Hybrid cloud is gaining ground among enterprises that want to expand computing resources with public cloud infrastructure while still using their on-premise, data center environments. Adding public cloud can mean more elasticity, scalability, and even faster time to market. But if you want to improve the chances that your hybrid cloud can deliver on its promise, you need to think about adding containers to the mix. 

Linux containers provide a way to encapsulate application code in a way that makes the code more portable and faster to deploy. More and more organizations are using containers as part of the infrastructure for microservices-based, cloud-native applications. 

Containers can be portable across environments such as Red Hat OpenShift Container Platform and consistent, so they can speed application delivery times and make it easier for teams to collaborate, even if those teams are working in different deployment environments. And they can serve as a bridge between your data center and public cloud environments. 

So, the question shouldn’t be should you implement a container solution, but how will you implement a container solution that best fits the needs of your organization?

The challenge of disparity

Embracing hybrid cloud, by its very nature, requires enterprises to adopt public cloud. This means that IT organizations will have to find or add the expertise to navigate the complexities involved with the public cloud infrastructure they might end up using. For example, does the operating system that the public cloud provider uses provide the same reliability, security, and performance as the one selected for their datacenter? And are there differences between operating system, middleware, or container orchestration technologies that the cloud provider uses which require your IT team to be retrained?

When using multiple cloud environments, enterprises can be faced with having to use different management and development interfaces for each environment. Even if you use containers for application development and Kubernetes for orchestration, you’ll still face the challenges of complexity brought about by differences. That’s because although most public cloud vendors offer Kubernetes services, they all have different features, pricing models, and management interfaces that your IT teams will have to be trained on and operate in. And you should ask how will you be able to use them in your on-premise environment.

What it all boils down to is the potential for greater complexity that in turn can mean higher costs and longer delivery times. The differences can even impact the portability of your applications across environments.

Choose a solution that abstracts the differences

The best time to tackle the challenges brought about by the disparities across a hybrid cloud is at the beginning, when you are still in the planning stages. That way, you can consider the partners you’ll engage, what they offer, and importantly – their ability to deliver solutions that offer consistency regardless of the differences in your hybrid cloud environment.

Red Hat addresses these challenges with an enterprise Kubernetes-based application platform, Red Hat OpenShift Container Platform, that allows organizations to create applications that are portable across different environments, because OpenShift and Red Hat Enterprise Linux, upon which it runs, can run in the major public clouds.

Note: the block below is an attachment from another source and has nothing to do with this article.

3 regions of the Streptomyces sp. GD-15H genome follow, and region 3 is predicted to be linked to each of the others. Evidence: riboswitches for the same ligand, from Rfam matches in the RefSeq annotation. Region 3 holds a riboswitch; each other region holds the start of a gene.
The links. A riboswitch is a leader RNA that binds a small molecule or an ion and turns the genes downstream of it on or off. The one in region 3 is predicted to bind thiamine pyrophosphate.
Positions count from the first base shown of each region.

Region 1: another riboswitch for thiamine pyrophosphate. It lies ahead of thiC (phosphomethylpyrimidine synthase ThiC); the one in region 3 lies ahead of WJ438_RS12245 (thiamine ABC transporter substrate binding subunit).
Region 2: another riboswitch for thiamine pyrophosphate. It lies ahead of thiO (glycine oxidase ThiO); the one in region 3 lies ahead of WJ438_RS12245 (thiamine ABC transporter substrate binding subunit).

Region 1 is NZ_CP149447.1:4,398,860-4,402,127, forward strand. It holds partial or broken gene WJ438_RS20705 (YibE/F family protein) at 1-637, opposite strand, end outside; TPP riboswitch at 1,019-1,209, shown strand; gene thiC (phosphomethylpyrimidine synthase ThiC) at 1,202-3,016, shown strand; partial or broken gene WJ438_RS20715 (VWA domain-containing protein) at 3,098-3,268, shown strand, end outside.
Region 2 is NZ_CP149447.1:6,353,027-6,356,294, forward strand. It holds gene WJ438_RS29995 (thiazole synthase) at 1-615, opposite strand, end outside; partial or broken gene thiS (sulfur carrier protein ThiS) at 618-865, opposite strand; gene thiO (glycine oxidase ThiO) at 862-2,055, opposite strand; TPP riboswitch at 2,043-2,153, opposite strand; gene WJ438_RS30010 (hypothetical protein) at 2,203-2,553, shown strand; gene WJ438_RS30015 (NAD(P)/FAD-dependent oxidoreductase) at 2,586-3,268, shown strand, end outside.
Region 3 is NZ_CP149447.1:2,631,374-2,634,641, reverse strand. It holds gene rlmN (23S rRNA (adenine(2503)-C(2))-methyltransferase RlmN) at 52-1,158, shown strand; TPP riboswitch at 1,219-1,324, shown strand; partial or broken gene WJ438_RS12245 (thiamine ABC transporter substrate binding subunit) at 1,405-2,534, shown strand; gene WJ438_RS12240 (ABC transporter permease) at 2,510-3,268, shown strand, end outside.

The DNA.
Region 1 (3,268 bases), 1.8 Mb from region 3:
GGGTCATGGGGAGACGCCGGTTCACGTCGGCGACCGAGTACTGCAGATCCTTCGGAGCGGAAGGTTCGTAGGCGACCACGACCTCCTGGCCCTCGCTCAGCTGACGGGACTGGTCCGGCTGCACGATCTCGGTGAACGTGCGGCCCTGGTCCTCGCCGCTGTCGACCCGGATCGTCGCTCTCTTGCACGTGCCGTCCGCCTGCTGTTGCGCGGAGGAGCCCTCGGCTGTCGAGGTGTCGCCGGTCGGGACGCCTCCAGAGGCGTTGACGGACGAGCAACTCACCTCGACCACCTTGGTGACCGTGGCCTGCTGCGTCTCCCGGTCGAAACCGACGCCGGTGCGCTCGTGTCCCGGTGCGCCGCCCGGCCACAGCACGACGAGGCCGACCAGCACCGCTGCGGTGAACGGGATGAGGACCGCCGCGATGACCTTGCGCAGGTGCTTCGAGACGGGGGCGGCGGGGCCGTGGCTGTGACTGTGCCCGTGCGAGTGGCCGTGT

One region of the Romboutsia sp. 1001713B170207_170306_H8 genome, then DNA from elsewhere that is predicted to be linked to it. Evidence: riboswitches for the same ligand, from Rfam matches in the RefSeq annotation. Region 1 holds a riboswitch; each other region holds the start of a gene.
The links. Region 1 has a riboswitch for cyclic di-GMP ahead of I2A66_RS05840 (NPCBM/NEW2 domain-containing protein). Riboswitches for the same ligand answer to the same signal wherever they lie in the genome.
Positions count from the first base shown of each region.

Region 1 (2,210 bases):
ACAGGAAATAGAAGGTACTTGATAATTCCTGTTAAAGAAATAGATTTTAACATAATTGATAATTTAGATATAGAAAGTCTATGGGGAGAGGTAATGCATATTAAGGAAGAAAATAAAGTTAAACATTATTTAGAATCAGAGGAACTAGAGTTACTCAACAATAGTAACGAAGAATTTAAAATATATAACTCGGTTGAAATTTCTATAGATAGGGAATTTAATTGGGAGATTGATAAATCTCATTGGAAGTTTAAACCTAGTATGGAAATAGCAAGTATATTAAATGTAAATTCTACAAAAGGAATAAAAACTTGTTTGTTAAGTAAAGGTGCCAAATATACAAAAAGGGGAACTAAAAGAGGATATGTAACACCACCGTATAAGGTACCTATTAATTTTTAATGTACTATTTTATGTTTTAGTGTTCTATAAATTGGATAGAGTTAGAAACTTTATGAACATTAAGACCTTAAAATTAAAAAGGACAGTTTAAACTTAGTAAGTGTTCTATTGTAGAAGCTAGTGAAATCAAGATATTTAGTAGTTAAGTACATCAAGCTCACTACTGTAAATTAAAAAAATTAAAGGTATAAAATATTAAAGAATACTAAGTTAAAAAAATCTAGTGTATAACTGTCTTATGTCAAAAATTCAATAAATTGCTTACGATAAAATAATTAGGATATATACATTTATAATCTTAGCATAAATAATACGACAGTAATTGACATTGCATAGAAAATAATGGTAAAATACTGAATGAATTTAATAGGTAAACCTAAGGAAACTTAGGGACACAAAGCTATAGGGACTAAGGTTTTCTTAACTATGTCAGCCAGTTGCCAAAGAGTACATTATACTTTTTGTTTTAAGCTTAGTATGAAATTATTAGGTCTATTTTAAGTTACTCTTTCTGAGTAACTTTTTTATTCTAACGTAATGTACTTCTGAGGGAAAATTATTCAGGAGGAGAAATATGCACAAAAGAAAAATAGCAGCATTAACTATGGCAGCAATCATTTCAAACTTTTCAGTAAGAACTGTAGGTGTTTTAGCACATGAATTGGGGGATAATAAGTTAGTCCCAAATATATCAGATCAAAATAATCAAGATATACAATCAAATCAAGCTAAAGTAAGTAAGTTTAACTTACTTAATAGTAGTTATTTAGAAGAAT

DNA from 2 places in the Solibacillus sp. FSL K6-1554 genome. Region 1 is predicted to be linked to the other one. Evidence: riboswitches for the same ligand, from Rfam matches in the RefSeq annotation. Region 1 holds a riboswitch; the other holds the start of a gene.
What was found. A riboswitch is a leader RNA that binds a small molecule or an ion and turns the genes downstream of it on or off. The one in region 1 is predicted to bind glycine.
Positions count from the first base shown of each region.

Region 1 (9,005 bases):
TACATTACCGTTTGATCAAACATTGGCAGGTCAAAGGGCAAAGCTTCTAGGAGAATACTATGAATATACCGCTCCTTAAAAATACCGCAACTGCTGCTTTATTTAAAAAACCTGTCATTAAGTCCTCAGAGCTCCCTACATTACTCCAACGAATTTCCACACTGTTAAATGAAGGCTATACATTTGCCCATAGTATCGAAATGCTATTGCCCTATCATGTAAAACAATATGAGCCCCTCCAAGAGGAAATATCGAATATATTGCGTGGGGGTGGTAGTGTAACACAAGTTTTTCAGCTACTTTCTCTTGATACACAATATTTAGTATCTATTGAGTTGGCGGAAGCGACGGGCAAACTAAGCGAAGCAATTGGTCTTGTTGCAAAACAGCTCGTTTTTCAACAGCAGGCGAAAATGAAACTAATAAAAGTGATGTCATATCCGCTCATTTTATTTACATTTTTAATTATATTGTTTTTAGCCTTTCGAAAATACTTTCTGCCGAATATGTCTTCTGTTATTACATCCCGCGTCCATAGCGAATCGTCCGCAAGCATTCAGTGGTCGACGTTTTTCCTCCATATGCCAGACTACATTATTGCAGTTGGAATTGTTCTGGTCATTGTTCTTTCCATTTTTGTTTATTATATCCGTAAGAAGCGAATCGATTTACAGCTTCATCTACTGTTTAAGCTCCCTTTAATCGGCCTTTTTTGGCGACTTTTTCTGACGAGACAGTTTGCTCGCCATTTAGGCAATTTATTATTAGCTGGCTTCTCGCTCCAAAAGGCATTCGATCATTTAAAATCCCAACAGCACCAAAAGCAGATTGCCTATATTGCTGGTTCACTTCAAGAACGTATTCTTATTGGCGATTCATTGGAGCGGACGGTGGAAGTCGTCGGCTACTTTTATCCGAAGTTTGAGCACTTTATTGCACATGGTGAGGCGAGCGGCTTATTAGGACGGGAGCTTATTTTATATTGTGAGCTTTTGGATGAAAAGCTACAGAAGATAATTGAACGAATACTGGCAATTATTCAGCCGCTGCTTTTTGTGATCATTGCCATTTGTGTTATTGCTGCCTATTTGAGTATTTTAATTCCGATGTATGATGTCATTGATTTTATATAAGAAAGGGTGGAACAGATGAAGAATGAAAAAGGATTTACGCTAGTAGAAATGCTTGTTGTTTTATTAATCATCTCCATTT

OpenShift offers automated installation, upgrades, and lifecycle management throughout the container stack—the operating system, Kubernetes and cluster services, and applications—on IT's four footprints: bare metal, virtualization, private cloud, and public cloud. Organizations can be better positioned to consistently take advantage of a hybrid cloud approach by running OpenShift. Using Red Hat OpenShift as a unifying layer across multiple footprints can provide the needed consistency for both development and operations, allowing IT to focus on delivering innovative business services rather than managing cloud complexity.

Red Hat’s Certified Cloud and Service Provider (CCSP) partner program is designed to help service providers better meet customer needs, and gives them the ability to build, host, and resell Red Hat’s portfolio of technologies through a "pay-as-you-go" model. Red Hat works with cloud providers to engineer, test, and certify Red Hat solutions on that cloud provider.

To get started with containers and Kubernetes, enterprise clients can deploy and run solutions such as Red Hat Enterprise Linux, Red Hat OpenShift Container Platform, Red Hat OpenShift Container Storage, and more. And when you’re ready to move to the public cloud, Red Hat’s Cloud Access program makes it easy to migrate existing Red Hat product license subscriptions to the certified providers’ clouds. The bonus? Your IT team is already familiar and comfortable with the Red Hat solutions. 

Red Hat Services can help you more readily address the technical complexity associated with cloud adoption, providing you with best practices for maintaining, evolving, and enhancing your service delivery environment.

Learn more about hybrid cloud and read our ebook Best practices for migrating to containerized applications on best practices for container migration.

About the author

Dan Juengst is Sr. Principal Technology Evangelist at Red Hat.  He has 20+ years of high tech experience in areas such as DevOps, cloud computing, Platform as a Service, application performance, grid computing, and high performance computing. Juengst has held senior technical positions at CloudBees, CA Technologies, Sun Microsystems, SGI, and Wily Technology. His roots in technology originated in the Aerospace industry where he leveraged high performance compute grids to design rockets.

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